Hitting The Wall


Craig McConnell shares encouragement for times we underestimate life situations we face.

I remember Bill Sayers and I running the Redondo Beach Village Runner Fourth of July 5K. It’s a route set on the bluffs above the ocean run by a festive mob of Los Angelinos. The holiday enthusiasm of the crowd causes most to underestimate the deceptively steep and daunting final 2.5 kilometers.
Bill and I ran with youthful vigor, thinking, as most do, “it’s only a 5K… we can trot this backwards with both arms tied behind our back, wearing Elvis suits while balancing seven plates on our heads.”
How often we underestimate what we’re facing.

We were fine until we hit the infamous “I” Avenue “Wall” and were passed by a coterie of pregnant women pushing strollers.
Wounded masculine pride is an untapped energy source.
With a glance Bill and I knew we had to ‘KICK’ the last 150 yards to pass the fleet-footed stroller team and re-establish our high finish in the Over 55-heavyweight-happy-go-lucky-good-guys–who-love-God-and-have-two-kids-and-hot-wives Division. So, we kicked like mules with a bad rash; like war horses snorting under the strain of battle, we went deep into overdrive and sprinted a solid 100 yards… 50 yards short of the finish. There was no glide time, drafting or coasting. We were blowing oil, throwing rods, overheating…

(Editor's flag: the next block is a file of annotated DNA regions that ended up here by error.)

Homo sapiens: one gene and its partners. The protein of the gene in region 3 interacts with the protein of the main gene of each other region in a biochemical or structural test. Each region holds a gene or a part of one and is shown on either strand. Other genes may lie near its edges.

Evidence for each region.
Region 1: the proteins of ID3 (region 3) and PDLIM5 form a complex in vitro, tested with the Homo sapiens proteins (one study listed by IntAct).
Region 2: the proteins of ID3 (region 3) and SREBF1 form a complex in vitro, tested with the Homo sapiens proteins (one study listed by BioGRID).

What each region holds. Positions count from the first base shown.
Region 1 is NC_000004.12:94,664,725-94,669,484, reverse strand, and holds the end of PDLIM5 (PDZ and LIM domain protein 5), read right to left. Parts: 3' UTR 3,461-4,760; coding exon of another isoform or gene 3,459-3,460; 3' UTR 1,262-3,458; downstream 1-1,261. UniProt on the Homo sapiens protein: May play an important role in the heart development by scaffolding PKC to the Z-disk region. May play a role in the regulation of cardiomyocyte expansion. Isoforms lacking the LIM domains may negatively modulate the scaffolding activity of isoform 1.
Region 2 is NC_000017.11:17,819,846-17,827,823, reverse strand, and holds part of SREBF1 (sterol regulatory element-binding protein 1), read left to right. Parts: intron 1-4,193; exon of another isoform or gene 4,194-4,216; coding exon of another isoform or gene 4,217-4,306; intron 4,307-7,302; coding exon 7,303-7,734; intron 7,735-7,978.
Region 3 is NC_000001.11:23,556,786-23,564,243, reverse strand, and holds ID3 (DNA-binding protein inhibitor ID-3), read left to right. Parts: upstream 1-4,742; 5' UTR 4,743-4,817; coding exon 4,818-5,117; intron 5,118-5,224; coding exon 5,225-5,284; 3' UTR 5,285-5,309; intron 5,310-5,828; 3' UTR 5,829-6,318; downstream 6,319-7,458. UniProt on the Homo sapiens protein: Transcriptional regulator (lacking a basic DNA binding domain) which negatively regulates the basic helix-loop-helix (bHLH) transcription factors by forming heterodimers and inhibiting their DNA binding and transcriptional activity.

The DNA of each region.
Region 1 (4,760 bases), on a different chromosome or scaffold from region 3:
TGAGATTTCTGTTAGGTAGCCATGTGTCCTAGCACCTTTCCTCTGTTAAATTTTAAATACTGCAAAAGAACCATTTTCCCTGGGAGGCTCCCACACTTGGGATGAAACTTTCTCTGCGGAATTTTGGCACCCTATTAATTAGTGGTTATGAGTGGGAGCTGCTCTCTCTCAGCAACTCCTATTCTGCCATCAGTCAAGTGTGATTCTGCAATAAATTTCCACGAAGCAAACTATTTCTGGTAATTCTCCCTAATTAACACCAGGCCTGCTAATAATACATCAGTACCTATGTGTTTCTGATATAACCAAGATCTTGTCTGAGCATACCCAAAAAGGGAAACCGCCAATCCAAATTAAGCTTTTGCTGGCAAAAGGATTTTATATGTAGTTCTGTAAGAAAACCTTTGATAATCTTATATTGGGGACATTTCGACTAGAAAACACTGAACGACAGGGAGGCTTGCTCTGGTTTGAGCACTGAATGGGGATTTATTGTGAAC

We came up short and limped across the finish line sucking air, totally spent like a couple of vanquished weekend warriors.

This cancer season has some similarities to that story. I’m running a race, but keep misjudging where the finish line is. I thought the finish line was my last infusion of chemo. Nope.
How often we underestimate what we’re facing.
I sprinted and came up short. Apparently, there’s a season of recovery, healing and finding a new normal I wasn't aware of.

It’s pretty gruesome to realize how hard we can be upon ourselves with our demands for recovery, healing, performance and normalcy following the traumas, wounds and battles we endure. I’m pretty certain we can expect more from ourselves than Christ does.
I thought I was running a standard 5K, but I've already covered 10K’s and am still moving forward.

This is a race I’ll finish and by the grace and strength of God, I’ll hoist a tall, cold one and echo the words in 2 Timothy, “I have fought the good fight, I have finished the race, I have kept the faith."

What mile-marker are you at?

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